New information about Rayleigh pilings, bricks

WE ASKED: Help our Readers' Reporter solve the great brick mystery.

Earlier this spring, we began uncovering the history behind old wood pilings and a former brick operation along the shoreline of the North Thompson River, near Rayleigh. It was discovered that the pilings were part of a diversion and holding boom for logs that were floated down the river to supply a lumber mill downstream and that a brickyard was also part of area in late 1800s.

Now we've got some more information to add to the story, thanks to Kamloops resident Jim Palmer, who emailed the Readers' Reporter over the weekend.

Palmer was born and raised in the Heffley Creek area and confirms that the pilings were part of a log boom operation for a mill known as the Seven Mile Mill.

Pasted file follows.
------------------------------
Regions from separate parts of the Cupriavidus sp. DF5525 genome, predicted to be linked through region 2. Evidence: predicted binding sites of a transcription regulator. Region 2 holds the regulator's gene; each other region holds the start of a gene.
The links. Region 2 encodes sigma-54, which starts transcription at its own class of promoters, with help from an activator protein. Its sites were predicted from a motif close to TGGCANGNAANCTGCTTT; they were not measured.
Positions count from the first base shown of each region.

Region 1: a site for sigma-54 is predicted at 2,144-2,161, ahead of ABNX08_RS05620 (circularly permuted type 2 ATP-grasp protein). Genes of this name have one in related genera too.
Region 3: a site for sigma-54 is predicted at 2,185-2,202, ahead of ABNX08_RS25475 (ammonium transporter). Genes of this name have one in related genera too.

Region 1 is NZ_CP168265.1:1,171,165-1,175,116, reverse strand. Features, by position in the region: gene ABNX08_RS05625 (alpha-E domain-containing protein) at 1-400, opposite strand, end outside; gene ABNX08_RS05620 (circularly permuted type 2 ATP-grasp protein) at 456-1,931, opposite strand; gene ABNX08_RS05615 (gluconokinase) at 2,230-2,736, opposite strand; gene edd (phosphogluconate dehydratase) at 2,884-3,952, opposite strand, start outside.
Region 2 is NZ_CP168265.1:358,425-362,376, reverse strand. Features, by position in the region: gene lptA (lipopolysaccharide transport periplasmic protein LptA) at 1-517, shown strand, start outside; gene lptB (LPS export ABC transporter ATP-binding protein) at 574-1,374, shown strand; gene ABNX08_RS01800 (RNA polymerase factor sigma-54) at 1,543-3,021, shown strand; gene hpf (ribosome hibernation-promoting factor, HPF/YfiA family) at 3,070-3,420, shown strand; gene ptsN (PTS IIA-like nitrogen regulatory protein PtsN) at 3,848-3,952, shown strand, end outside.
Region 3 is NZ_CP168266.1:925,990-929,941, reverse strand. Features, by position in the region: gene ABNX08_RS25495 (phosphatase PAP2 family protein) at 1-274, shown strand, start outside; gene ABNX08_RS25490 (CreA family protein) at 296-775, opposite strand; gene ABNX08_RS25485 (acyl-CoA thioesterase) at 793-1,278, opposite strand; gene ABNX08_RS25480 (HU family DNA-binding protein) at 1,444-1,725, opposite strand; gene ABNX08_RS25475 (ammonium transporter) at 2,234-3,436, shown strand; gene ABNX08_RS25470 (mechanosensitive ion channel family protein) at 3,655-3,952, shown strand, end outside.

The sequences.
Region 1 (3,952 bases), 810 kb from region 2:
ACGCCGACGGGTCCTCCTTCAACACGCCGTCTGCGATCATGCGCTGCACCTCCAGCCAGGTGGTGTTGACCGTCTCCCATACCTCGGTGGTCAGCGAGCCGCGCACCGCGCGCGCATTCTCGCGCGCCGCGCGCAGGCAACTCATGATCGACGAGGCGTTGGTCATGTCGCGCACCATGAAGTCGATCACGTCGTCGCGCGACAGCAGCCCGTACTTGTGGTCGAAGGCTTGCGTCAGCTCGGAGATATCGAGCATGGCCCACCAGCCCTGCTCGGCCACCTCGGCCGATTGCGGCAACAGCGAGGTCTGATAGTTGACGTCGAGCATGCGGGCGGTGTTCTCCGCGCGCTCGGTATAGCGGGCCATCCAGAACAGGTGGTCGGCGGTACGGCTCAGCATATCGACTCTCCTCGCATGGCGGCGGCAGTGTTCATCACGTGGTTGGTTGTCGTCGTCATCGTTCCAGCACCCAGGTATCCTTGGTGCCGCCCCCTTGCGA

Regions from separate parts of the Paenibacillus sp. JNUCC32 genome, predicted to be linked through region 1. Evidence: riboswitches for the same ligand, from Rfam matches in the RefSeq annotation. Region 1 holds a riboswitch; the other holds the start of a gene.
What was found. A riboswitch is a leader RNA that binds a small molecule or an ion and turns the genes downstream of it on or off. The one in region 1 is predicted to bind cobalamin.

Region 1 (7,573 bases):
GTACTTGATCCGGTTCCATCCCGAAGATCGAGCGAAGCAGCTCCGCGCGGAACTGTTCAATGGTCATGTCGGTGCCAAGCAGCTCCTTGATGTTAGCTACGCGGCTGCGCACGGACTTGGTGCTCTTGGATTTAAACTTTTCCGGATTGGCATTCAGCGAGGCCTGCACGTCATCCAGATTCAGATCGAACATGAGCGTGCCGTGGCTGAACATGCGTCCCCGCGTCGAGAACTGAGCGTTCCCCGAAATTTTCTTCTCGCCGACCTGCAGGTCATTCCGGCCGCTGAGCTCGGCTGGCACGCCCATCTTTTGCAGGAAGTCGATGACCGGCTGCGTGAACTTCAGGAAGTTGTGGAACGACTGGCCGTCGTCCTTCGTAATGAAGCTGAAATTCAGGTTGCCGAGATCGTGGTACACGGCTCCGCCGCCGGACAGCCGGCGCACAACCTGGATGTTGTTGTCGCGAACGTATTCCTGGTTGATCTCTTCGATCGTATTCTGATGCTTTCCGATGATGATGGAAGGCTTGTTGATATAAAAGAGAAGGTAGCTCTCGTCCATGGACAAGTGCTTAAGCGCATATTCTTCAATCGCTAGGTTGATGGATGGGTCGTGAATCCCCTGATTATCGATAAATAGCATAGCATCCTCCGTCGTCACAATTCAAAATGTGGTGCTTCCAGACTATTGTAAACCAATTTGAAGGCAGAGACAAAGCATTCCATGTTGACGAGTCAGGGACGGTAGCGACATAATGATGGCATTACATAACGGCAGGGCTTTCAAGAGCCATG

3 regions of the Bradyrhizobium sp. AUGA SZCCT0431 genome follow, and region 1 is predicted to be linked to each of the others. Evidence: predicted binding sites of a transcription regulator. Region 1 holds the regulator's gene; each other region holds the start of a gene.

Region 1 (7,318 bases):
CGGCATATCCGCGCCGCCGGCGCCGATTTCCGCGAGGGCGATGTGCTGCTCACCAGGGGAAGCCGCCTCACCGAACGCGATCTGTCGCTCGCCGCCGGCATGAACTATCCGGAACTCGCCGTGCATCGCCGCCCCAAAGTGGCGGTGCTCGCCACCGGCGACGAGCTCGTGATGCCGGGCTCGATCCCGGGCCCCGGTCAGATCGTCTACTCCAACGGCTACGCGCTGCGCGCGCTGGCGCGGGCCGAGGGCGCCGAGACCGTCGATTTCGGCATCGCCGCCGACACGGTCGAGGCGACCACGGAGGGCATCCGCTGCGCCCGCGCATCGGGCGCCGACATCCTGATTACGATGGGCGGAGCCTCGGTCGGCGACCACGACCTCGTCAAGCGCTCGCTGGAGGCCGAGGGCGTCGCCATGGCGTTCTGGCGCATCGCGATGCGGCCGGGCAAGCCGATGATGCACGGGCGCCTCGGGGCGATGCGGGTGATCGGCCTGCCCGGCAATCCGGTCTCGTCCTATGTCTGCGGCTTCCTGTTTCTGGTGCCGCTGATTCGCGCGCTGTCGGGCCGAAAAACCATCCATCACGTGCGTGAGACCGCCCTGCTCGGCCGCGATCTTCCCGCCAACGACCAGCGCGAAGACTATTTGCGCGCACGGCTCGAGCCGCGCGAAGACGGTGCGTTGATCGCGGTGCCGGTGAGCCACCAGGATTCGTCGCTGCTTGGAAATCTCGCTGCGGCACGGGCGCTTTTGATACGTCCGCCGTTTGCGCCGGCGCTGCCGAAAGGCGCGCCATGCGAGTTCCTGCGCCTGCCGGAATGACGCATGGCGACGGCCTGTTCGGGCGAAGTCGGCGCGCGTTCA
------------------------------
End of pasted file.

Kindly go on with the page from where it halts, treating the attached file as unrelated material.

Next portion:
The Seven Mile Mill used two longboats that were moored at the mill, says Palmer, whose uncle worked on the boats.

"These longboats are an all purpose boat similar to an oversized canoe used to steer the log booms and pull up logs off the shore of the river," wrote Palmer.

What's more, Palmer had some additional news about the old brickyard that operated along the same pilings shoreline 100 years ago.

"The brick factory was part of W.H. Johnstone and James A. Gill's factory that was located out in the Mission Flats area," wrote Palmer.

"These are the same two men who built the Old Friar Tuck building."

Readers can find our original postings on this same website. The first posting is headlined Wood Pilings In Riverbed (April 15) and the follow-up post is Readers Pitch Answers To Brick Mystery, Amend Wood Pilings History (April 22).

Thank you so much to Jim Palmer for adding exciting details to this piece of Kamloops history.

© Copyright 2018 Kamloops Daily News